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Good Times published a gushing story about Mountain Bikers of Santa Cruz (MBOSC) last week, well worth a read. Towards the end, Matt De Young, MSOSC’s new Executive Director, says their biggest challenge is leaving their “outlaw” history behind and making mountain biking respectable to “land managers and other users.”

Those words rang true to us. As the lead among the San Vicente Redwoods partners trying to build mountain biking trails, we deal weekly with the fears of the impact of the outlaw culture on the natural resources they ride through – and over.

To get a firsthand perspective I recently met with Mauro Garcia, the head of City of Santa Cruz Parks. Land Trust Board Member Val Cole and I met with him after Val heard how pleased the city was with MBOSC’s work on the Emma McCrary trail.  Mauro was as enthusiastic as all the folks quoted in the Good Times article. He said MSBOSC brought money, labor, and enthusiasm to the table, or trails. “We couldn’t have done Emma McCrary without them.” City Parks is so happy the city’s new Parks Strategic Plan envisions more mountain bike trails – with the help of MBOSC.

Not everybody likes the idea. There are lots of people who aren’t buying, at least not yet, the mountain bikers transformation from outlaws to respectable citizens. You can let them know what you think by participating in the city’s planning process. On May 1st the City’s Parks and Recreation Commission will consider building new mountain bike trails and finalizing the priorities of the city’s new Parks Master Plan. Details here,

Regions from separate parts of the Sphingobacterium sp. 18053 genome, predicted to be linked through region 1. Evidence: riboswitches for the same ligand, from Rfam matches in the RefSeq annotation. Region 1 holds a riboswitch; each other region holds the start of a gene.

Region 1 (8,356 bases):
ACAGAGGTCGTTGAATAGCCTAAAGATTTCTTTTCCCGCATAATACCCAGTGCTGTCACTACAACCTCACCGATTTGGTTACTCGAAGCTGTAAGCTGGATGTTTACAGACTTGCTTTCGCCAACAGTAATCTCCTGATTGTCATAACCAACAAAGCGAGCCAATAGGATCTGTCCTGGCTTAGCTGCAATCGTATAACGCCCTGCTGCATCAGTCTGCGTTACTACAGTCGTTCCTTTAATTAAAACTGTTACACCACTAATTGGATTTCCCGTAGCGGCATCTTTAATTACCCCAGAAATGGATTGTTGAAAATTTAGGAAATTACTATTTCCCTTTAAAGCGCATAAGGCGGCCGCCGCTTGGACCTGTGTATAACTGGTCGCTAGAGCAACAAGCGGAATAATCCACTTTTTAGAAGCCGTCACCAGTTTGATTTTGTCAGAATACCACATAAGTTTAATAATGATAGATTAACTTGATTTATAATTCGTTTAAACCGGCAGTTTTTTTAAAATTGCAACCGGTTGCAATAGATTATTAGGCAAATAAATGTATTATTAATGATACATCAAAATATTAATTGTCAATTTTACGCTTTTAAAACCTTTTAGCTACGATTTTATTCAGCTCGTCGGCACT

You’ll get a chance to let us know what you think about the trails at San Vicente Redwoods when we and our partners finish our long planning process – hopefully at the end of this year.

 

Stephen Slade is the Executive Director at Land Trust of Santa Cruz County. He has more than 40 years non-profit experience in fundraising, communications, and management – and a deep passion for the lands that make Santa Cruz special.

Find out more about Stephen Slade…

This Post Has 2 Comments
  1. Stephen, I’m really frustrated by this piece. Let me tell you why.
    I think your title is needlessly inflammatory, and tries to boil the issue down to a false binary choice – that either mountain bikers are outlaws or good citizens. That’s simplistic and no more helpful than thinking that all members of any other group think alike or all share the same values. There are a lot of moving pieces and nuances to the issue of bikes and land management.

    By way of background, I’m an outdoor enthusiast, and a career environmental professional. I ride a mountain bike at times, but also like road cycling, hiking, swimming, and walking my dog. I studied planning at UC Davis. I’m one of the early members of MBOSC. As an organization, we’ve tried to play by the rules and work with land managers right from the start. But until recently, those efforts were a lot like Charlie Brown’s attempts to kick the football – largely futile. Whether local government or state parks, there was just this decades long series of delays, stalls, and disappointments. Yet if you look around the state, look around the country, there is this growing body of good examples of incorporating bicycle access into land management.

    I don’t have the time to write a big essay on this, but would be happy to discuss it with you., not on behalf of the club, but as an individual. You have my email.

    1. Dave — Will be glad to talk with you offline. Yes, this simplifies things, maybe over-simplifies. It’s hard to do complex in 300 words!

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